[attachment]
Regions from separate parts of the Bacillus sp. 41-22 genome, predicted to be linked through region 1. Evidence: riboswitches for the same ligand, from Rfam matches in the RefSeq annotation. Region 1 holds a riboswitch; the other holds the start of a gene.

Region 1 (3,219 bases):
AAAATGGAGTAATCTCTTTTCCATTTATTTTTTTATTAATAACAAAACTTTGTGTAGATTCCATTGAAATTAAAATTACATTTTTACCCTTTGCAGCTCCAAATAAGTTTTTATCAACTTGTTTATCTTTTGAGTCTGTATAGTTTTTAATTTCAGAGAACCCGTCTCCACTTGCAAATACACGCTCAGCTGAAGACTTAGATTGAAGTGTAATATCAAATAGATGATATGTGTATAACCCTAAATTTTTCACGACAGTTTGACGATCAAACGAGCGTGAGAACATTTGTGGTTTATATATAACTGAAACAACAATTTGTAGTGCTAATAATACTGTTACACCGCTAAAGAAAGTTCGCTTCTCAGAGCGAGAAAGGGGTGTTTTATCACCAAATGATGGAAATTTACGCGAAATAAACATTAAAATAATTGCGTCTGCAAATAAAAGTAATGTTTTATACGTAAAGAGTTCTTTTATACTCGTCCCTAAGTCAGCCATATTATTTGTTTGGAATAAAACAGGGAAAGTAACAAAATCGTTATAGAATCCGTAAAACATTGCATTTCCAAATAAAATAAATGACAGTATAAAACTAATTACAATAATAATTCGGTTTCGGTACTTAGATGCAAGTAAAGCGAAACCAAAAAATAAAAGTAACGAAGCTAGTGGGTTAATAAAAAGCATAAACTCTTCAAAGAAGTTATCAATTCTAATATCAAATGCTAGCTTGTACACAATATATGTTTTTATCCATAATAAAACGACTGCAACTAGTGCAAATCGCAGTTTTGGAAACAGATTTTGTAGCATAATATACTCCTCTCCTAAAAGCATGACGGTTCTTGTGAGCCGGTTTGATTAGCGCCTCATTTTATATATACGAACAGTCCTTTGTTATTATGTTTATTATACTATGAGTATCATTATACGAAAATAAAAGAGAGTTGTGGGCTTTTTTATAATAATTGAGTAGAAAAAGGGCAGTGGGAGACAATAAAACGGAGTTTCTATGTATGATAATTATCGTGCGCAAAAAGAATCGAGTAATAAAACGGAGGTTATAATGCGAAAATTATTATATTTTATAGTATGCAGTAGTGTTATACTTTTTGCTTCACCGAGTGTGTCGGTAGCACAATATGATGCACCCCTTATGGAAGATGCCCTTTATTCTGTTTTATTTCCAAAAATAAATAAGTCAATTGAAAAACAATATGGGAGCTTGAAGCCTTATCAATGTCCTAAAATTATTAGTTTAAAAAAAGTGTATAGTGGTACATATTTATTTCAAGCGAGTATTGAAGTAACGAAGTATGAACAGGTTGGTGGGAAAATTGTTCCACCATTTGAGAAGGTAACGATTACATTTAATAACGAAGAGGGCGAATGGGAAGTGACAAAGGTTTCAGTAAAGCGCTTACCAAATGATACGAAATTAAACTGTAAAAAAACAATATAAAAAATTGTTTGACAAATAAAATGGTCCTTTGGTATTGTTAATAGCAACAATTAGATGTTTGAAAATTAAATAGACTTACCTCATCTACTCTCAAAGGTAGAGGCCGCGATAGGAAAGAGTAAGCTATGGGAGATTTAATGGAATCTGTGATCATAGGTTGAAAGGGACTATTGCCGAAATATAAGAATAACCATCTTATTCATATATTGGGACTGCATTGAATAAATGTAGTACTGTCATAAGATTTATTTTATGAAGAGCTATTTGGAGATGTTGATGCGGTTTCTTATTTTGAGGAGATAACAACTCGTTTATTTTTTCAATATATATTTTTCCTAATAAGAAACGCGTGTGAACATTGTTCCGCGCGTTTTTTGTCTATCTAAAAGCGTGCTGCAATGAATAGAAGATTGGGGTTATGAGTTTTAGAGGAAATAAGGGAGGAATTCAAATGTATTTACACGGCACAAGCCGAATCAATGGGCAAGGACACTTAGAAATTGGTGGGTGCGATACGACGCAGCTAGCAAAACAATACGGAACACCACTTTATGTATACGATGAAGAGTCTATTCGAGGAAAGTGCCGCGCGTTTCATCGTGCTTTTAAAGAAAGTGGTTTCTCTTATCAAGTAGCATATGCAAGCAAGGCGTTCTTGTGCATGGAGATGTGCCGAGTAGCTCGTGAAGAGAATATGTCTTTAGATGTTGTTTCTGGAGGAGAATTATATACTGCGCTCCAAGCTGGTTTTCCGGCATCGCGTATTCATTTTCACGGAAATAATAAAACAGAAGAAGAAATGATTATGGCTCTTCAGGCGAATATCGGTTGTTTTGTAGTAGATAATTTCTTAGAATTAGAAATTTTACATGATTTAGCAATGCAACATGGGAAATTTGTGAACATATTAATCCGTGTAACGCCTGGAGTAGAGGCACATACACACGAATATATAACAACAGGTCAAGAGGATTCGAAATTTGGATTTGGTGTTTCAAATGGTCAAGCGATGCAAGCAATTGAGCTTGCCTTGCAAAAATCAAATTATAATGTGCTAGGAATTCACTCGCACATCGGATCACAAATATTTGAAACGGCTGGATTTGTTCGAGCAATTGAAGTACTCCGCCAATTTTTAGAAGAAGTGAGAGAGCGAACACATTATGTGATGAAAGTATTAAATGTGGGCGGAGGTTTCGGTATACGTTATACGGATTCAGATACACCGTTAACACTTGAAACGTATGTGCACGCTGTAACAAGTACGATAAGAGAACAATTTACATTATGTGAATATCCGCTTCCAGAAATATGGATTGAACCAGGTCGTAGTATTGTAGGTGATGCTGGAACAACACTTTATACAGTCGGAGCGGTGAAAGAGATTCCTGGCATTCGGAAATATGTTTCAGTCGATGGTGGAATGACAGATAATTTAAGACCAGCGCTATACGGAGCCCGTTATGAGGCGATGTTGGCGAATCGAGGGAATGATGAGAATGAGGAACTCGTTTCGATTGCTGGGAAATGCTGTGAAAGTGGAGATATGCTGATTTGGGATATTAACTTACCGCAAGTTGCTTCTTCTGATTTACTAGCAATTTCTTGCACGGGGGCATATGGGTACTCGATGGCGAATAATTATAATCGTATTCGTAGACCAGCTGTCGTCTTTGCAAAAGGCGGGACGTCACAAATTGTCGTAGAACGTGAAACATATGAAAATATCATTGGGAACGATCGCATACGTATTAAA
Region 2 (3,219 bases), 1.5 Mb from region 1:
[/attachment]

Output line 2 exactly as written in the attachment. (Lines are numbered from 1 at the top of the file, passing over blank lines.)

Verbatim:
Region 1 (3,219 bases):